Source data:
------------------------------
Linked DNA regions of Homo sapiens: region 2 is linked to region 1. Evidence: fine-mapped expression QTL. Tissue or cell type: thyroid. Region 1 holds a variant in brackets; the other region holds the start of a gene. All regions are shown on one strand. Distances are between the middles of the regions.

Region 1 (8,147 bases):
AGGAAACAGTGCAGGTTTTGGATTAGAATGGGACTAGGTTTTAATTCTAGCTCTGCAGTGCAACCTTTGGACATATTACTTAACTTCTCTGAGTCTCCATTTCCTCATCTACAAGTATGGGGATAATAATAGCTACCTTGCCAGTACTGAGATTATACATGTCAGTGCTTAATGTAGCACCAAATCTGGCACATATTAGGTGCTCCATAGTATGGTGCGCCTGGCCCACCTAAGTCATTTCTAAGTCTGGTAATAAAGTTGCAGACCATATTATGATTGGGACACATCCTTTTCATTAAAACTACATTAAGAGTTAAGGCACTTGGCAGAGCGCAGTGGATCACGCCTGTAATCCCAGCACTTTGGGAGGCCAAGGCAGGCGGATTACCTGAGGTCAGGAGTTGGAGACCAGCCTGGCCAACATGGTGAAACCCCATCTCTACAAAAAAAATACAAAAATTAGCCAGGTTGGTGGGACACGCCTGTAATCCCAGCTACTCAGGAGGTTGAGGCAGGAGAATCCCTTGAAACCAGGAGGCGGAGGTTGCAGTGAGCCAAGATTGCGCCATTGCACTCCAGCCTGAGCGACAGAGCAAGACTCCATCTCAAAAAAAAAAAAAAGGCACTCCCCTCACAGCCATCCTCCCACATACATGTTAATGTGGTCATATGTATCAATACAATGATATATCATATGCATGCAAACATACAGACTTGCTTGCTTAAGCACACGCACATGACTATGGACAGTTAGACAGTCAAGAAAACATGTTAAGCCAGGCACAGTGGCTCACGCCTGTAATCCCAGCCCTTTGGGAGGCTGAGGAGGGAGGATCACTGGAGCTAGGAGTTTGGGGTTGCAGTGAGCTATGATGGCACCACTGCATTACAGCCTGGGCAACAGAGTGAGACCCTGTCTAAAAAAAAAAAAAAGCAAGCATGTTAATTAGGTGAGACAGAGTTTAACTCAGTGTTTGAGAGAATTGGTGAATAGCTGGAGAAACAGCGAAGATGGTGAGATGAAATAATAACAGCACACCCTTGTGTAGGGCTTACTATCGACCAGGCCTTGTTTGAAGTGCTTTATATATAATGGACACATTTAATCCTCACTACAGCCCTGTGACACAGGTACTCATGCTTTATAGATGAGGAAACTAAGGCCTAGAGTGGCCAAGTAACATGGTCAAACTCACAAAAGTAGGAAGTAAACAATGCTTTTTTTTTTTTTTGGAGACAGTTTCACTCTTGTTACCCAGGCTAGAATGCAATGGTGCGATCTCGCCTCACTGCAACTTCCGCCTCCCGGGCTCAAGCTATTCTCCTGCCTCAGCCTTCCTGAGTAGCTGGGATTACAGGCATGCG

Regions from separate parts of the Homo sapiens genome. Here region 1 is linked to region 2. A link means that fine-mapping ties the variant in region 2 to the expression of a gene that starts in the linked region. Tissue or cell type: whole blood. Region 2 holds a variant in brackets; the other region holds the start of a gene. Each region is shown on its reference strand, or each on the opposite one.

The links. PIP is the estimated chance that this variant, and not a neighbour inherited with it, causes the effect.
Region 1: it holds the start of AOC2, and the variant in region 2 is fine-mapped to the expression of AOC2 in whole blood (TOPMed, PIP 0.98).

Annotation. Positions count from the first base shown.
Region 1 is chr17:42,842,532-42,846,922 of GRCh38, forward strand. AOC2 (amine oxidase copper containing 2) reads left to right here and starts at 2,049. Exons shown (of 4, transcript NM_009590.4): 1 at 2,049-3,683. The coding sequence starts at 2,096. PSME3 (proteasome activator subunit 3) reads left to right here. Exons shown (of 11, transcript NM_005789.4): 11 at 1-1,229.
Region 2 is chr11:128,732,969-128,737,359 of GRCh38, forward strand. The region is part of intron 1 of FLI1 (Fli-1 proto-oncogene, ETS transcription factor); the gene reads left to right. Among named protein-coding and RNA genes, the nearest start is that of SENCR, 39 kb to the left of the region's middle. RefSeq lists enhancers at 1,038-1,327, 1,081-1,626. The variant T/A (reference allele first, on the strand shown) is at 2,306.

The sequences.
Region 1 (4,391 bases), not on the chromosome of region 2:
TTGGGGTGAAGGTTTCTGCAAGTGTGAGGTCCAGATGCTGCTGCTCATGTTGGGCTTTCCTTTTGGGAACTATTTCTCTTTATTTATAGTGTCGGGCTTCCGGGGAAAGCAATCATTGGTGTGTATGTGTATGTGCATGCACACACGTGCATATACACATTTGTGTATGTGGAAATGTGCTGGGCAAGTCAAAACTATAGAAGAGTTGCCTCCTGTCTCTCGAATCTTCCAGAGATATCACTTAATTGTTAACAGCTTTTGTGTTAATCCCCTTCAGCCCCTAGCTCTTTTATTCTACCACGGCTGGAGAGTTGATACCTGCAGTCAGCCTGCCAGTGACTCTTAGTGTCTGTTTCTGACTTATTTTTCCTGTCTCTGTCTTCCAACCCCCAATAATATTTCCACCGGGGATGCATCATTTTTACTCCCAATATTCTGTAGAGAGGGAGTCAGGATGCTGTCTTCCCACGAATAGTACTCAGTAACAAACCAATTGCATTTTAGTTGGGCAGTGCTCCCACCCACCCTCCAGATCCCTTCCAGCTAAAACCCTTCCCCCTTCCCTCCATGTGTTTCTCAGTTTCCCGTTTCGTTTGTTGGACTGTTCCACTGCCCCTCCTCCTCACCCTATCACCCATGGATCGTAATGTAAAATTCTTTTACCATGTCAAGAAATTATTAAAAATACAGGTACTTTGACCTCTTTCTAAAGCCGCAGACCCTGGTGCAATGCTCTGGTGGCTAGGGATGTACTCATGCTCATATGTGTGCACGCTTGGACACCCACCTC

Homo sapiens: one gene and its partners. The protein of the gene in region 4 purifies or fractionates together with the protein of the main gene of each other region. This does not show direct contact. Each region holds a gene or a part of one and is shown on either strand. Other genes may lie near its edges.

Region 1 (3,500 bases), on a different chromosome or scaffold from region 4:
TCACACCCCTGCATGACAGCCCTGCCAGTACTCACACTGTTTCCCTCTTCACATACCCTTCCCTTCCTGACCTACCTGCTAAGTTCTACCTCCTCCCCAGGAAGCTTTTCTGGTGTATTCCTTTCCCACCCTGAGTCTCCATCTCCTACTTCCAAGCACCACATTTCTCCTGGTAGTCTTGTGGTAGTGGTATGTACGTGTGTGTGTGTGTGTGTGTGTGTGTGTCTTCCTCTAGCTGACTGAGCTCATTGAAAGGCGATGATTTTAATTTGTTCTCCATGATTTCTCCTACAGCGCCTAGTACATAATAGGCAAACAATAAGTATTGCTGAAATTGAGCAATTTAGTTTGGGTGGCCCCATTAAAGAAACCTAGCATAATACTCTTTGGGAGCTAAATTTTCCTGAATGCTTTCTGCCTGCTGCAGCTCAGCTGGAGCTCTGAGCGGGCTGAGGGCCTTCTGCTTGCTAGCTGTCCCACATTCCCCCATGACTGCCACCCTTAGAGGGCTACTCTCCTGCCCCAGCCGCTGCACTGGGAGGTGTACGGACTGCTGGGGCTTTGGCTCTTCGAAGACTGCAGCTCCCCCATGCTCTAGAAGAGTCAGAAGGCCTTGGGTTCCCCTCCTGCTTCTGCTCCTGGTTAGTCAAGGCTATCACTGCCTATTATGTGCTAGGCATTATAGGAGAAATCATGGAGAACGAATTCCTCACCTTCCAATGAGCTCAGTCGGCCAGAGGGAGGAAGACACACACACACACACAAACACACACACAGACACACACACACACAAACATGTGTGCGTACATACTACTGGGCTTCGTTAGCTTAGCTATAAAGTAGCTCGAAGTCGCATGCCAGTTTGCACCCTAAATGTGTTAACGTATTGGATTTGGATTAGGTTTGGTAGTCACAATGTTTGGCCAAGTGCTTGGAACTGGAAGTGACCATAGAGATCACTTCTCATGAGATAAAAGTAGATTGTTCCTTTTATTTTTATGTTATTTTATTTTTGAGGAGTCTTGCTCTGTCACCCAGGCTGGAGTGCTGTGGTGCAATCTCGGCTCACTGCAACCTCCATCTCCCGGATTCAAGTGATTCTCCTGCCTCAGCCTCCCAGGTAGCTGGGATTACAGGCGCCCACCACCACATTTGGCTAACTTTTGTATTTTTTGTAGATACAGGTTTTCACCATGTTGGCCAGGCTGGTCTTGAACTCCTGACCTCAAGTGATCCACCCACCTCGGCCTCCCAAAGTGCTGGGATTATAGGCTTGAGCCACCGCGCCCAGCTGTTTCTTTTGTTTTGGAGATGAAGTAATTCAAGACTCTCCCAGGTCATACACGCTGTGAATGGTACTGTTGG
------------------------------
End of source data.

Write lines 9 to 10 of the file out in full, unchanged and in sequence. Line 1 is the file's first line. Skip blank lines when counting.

Region 2 is chr11:128,732,969-128,737,359 of GRCh38, forward strand. The region is part of intron 1 of FLI1 (Fli-1 proto-oncogene, ETS transcription factor); the gene reads left to right. Among named protein-coding and RNA genes, the nearest start is that of SENCR, 39 kb to the left of the region's middle. RefSeq lists enhancers at 1,038-1,327, 1,081-1,626. The variant T/A (reference allele first, on the strand shown) is at 2,306.

The sequences.